There is no first choice, ‘said the pilot who landed his plane on a North Carolina highway

(CNN) – When the engine of his small plane crashed three times, Vincent Fraser had no choice but to land in trouble in the mountains south of the Great Smoky Mountains National Park.

GoPro video of its crash site in western North Carolina shows Fraser flying his single -engine plane under power lines and a mid -lane turnpike, with cars traveling in two lanes on the road. either side.

Fraser, who was flying with his father -in -law, talked about his injury. July 3rd level Monday morning on CNN’s “New Day.”

“The only thing that went through my head was that I had to take good care of my father -in -law, and I had to take care of the people on earth safe, and I was trying to make that happen. it’s best without hurting anyone…, ”Fraser told CNN’s John Berman on Brianna Keilar.

They were on Fontana Lake when the machine was first shut down and Fraser did not know the paths to the trees and the mountainous terrain.

“So there’s no choice,” Fraser said. At one point, he felt that a bridge in the distance was their “best and only time.” But they were too low to land on the bridge and there were too many cars on the bridge to try and not hurt or kill anyone, he explained.

So the next option was the river rather than the bridge, which Fraser said he was determined to land in time “by a miracle, that great road … mountain and with valleys and trees.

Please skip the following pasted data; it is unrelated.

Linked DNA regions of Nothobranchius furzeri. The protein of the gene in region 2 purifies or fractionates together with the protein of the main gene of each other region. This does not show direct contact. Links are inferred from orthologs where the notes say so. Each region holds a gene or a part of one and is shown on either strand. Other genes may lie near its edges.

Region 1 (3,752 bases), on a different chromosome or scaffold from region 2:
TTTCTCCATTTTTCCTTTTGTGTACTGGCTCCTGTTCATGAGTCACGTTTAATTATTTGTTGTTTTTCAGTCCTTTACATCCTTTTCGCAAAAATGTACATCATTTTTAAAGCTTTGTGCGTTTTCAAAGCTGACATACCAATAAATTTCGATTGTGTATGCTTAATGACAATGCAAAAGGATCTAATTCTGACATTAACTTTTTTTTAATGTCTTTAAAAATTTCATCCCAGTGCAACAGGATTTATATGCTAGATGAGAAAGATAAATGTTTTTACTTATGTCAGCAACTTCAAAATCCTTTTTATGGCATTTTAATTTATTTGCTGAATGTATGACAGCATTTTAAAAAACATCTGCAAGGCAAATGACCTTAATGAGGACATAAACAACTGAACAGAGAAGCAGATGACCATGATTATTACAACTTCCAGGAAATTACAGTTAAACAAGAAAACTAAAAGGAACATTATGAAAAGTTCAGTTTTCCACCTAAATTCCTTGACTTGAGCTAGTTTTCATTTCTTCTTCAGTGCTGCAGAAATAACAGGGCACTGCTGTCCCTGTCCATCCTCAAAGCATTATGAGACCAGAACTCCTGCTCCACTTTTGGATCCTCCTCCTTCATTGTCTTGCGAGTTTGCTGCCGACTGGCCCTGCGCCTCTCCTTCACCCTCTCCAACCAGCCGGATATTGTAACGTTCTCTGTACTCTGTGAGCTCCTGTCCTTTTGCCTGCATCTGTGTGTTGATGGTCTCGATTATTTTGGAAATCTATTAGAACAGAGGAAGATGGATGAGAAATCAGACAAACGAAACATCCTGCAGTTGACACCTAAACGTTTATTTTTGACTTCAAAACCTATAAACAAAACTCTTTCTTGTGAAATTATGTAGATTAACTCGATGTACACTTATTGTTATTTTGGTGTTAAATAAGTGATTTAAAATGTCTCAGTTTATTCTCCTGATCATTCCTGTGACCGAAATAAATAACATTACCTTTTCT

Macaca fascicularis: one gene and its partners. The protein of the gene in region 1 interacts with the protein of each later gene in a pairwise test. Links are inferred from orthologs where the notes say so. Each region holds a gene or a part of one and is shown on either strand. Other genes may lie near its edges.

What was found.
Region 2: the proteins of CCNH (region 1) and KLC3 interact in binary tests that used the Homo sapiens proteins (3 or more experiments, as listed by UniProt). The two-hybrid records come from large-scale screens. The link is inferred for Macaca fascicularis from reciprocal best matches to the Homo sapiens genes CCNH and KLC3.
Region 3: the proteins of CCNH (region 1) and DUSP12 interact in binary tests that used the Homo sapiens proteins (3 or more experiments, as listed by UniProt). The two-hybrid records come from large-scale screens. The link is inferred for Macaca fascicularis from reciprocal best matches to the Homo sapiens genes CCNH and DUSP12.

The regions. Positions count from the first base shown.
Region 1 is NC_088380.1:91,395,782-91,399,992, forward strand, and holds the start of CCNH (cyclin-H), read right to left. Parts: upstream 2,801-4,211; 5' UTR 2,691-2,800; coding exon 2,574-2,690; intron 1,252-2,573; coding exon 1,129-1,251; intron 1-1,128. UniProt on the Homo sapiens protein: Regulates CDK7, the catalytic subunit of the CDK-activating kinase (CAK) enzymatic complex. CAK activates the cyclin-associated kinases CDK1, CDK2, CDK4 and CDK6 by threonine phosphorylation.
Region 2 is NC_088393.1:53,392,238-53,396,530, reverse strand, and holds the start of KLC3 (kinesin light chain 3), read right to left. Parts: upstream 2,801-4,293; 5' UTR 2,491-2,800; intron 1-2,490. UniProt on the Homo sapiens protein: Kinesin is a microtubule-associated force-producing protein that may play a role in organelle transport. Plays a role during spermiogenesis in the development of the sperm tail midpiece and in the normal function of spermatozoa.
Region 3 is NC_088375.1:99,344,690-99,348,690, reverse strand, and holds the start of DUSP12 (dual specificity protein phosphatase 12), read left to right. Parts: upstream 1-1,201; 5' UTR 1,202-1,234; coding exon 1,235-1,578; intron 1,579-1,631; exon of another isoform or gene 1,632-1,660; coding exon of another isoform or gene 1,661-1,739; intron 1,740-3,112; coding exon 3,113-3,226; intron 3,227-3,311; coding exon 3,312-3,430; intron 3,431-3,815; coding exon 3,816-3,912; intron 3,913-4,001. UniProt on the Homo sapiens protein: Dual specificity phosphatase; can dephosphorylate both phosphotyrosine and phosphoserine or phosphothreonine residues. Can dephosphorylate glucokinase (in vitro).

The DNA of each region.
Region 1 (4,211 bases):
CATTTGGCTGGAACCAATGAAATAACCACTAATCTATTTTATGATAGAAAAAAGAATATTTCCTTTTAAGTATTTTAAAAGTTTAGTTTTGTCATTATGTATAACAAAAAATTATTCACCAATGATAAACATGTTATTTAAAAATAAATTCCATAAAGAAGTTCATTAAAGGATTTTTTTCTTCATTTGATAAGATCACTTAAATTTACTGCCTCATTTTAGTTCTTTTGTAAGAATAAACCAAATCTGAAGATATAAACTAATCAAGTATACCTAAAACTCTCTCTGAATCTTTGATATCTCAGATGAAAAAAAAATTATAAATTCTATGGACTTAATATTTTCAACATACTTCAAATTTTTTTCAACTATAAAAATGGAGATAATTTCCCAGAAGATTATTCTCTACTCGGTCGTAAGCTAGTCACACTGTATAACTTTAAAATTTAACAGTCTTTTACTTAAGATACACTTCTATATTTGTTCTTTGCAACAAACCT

Fortunately, Fraser said he was tall enough to turn the plane onto the main road in the final second.

Video from Fraser’s GoPro video camera shows him landing in the middle of the street as cars pass on the other side of the plane.

“They need to be really scared,” Fraser said of those around the world.

Swain County Sheriff Curtis Cochran praised the landing on a Facebook post: “It was an OUTSTANDING act and no one was hurt. REASON.”

“There were a lot of things that could be hurt but didn’t happen,” Cochran said.

A mechanic looked at his plane and pulled him up the mountain a long way, Fraser said, and three days later he left the highway.

The flight was “terrible,” Fraser said, but it made it a Marine goal.

“I went back to my time in the Marine Corps and I made my journey to leave that mountain.,” Fraser said. But his nerves were alert.

“I just want to finish it, go out, throw it away.

But the flight was successful. The mission was accomplished.

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